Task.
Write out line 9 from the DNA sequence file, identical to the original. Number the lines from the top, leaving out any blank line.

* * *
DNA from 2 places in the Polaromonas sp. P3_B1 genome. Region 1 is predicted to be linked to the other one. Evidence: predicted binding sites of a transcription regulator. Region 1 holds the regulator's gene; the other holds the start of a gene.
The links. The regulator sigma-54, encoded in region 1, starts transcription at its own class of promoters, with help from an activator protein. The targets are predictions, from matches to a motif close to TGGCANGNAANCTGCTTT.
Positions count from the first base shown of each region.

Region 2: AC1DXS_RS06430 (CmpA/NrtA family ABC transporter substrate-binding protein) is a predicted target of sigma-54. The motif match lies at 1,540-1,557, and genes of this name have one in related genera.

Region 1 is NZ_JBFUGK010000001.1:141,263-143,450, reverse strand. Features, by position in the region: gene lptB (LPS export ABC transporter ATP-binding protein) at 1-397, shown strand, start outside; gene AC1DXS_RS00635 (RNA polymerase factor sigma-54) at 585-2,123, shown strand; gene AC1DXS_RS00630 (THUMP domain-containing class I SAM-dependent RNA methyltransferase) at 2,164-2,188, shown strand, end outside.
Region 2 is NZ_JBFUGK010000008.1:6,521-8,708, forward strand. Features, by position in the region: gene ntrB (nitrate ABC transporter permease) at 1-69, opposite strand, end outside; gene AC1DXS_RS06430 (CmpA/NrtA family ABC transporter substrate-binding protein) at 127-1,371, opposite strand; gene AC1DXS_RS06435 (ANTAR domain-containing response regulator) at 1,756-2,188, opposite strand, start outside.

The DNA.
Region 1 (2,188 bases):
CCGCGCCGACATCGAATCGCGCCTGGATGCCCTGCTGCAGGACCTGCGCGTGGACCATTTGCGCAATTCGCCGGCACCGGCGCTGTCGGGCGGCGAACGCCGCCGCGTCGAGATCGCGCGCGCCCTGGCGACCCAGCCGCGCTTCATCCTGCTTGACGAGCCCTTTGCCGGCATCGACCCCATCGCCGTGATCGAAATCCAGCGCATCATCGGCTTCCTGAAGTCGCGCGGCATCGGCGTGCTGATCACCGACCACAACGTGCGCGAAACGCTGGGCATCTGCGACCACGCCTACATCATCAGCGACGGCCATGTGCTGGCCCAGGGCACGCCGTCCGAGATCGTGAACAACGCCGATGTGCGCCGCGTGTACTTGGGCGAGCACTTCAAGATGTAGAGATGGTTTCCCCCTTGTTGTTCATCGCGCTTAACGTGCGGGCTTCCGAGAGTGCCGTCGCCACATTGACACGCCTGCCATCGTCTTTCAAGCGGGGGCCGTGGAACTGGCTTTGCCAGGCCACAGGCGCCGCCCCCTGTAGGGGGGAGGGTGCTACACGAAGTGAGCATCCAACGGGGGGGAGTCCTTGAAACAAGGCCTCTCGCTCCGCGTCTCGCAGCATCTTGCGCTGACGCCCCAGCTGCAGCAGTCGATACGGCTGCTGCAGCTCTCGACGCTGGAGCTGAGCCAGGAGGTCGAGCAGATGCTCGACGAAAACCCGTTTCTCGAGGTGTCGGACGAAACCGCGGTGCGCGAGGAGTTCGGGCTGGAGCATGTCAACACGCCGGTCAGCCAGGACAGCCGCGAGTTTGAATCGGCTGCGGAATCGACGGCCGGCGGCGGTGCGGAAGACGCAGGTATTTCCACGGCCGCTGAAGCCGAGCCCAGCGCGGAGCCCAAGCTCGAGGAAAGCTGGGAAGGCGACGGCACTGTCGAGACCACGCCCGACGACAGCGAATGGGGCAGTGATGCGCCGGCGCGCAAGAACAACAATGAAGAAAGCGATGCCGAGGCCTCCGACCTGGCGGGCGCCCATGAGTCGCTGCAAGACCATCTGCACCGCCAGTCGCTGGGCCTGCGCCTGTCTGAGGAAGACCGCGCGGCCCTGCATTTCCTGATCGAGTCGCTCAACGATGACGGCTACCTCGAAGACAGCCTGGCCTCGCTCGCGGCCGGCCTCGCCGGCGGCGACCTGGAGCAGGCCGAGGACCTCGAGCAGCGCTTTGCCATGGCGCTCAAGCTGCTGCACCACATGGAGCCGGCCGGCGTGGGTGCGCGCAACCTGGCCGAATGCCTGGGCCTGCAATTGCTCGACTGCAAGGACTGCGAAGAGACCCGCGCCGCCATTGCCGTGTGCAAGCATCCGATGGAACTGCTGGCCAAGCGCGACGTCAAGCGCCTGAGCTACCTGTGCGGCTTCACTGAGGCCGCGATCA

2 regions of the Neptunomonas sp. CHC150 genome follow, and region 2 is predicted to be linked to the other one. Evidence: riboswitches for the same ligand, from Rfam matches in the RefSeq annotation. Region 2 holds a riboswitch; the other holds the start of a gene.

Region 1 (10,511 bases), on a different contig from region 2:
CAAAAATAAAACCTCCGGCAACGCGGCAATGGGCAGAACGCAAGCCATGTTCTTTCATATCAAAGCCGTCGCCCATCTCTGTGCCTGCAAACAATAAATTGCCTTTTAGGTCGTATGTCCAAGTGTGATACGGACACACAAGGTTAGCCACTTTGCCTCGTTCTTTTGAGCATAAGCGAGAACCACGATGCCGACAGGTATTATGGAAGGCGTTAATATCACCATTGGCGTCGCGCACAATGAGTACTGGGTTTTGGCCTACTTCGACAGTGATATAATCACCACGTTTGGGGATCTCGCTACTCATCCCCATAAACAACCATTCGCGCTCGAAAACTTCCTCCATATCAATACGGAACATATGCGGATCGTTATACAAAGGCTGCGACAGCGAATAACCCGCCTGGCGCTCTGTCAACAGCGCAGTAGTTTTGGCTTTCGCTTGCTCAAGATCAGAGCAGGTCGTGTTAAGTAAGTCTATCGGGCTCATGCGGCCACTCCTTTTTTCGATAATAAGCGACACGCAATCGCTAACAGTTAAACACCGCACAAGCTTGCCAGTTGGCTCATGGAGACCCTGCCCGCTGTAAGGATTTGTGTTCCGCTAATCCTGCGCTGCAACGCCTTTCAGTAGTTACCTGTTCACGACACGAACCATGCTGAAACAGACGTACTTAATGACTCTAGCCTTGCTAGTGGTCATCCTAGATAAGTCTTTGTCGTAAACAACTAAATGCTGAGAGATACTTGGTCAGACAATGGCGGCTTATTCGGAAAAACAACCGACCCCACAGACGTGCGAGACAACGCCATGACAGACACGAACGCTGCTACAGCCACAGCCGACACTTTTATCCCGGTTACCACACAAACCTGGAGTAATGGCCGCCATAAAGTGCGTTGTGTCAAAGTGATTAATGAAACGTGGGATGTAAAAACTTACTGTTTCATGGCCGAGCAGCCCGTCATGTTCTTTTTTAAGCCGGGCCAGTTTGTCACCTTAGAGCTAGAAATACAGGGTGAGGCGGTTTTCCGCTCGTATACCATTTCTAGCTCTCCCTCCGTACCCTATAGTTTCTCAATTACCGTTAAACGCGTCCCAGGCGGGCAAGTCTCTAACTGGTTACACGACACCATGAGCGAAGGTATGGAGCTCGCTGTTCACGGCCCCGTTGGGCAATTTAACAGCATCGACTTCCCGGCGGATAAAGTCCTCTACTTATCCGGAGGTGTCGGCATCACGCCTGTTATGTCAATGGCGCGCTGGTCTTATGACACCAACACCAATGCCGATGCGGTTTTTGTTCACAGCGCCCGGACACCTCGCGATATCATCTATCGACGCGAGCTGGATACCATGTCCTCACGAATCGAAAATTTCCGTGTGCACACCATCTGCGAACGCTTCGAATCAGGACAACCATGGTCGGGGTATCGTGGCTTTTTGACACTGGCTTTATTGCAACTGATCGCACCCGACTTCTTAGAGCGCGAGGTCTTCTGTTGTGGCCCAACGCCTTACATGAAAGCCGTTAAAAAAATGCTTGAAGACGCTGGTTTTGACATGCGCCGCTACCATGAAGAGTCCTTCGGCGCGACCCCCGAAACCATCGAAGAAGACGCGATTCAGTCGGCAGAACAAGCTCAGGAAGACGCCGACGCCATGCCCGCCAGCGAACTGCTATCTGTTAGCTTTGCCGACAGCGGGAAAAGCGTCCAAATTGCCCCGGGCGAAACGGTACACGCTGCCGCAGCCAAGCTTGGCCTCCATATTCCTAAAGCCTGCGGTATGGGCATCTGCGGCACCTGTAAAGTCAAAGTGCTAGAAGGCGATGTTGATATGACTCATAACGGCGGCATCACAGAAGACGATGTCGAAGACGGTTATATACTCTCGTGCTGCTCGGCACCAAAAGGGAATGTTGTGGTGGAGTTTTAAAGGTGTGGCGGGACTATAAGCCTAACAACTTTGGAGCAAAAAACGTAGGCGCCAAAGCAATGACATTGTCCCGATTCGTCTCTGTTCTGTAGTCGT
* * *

CCGCGCCGACATCGAATCGCGCCTGGATGCCCTGCTGCAGGACCTGCGCGTGGACCATTTGCGCAATTCGCCGGCACCGGCGCTGTCGGGCGGCGAACGCCGCCGCGTCGAGATCGCGCGCGCCCTGGCGACCCAGCCGCGCTTCATCCTGCTTGACGAGCCCTTTGCCGGCATCGACCCCATCGCCGTGATCGAAATCCAGCGCATCATCGGCTTCCTGAAGTCGCGCGGCATCGGCGTGCTGATCACCGACCACAACGTGCGCGAAACGCTGGGCATCTGCGACCACGCCTACATCATCAGCGACGGCCATGTGCTGGCCCAGGGCACGCCGTCCGAGATCGTGAACAACGCCGATGTGCGCCGCGTGTACTTGGGCGAGCACTTCAAGATGTAGAGATGGTTTCCCCCTTGTTGTTCATCGCGCTTAACGTGCGGGCTTCCGAGAGTGCCGTCGCCACATTGACACGCCTGCCATCGTCTTTCAAGCGGGGGCCGTGGAACTGGCTTTGCCAGGCCACAGGCGCCGCCCCCTGTAGGGGGGAGGGTGCTACACGAAGTGAGCATCCAACGGGGGGGAGTCCTTGAAACAAGGCCTCTCGCTCCGCGTCTCGCAGCATCTTGCGCTGACGCCCCAGCTGCAGCAGTCGATACGGCTGCTGCAGCTCTCGACGCTGGAGCTGAGCCAGGAGGTCGAGCAGATGCTCGACGAAAACCCGTTTCTCGAGGTGTCGGACGAAACCGCGGTGCGCGAGGAGTTCGGGCTGGAGCATGTCAACACGCCGGTCAGCCAGGACAGCCGCGAGTTTGAATCGGCTGCGGAATCGACGGCCGGCGGCGGTGCGGAAGACGCAGGTATTTCCACGGCCGCTGAAGCCGAGCCCAGCGCGGAGCCCAAGCTCGAGGAAAGCTGGGAAGGCGACGGCACTGTCGAGACCACGCCCGACGACAGCGAATGGGGCAGTGATGCGCCGGCGCGCAAGAACAACAATGAAGAAAGCGATGCCGAGGCCTCCGACCTGGCGGGCGCCCATGAGTCGCTGCAAGACCATCTGCACCGCCAGTCGCTGGGCCTGCGCCTGTCTGAGGAAGACCGCGCGGCCCTGCATTTCCTGATCGAGTCGCTCAACGATGACGGCTACCTCGAAGACAGCCTGGCCTCGCTCGCGGCCGGCCTCGCCGGCGGCGACCTGGAGCAGGCCGAGGACCTCGAGCAGCGCTTTGCCATGGCGCTCAAGCTGCTGCACCACATGGAGCCGGCCGGCGTGGGTGCGCGCAACCTGGCCGAATGCCTGGGCCTGCAATTGCTCGACTGCAAGGACTGCGAAGAGACCCGCGCCGCCATTGCCGTGTGCAAGCATCCGATGGAACTGCTGGCCAAGCGCGACGTCAAGCGCCTGAGCTACCTGTGCGGCTTCACTGAGGCCGCGATCA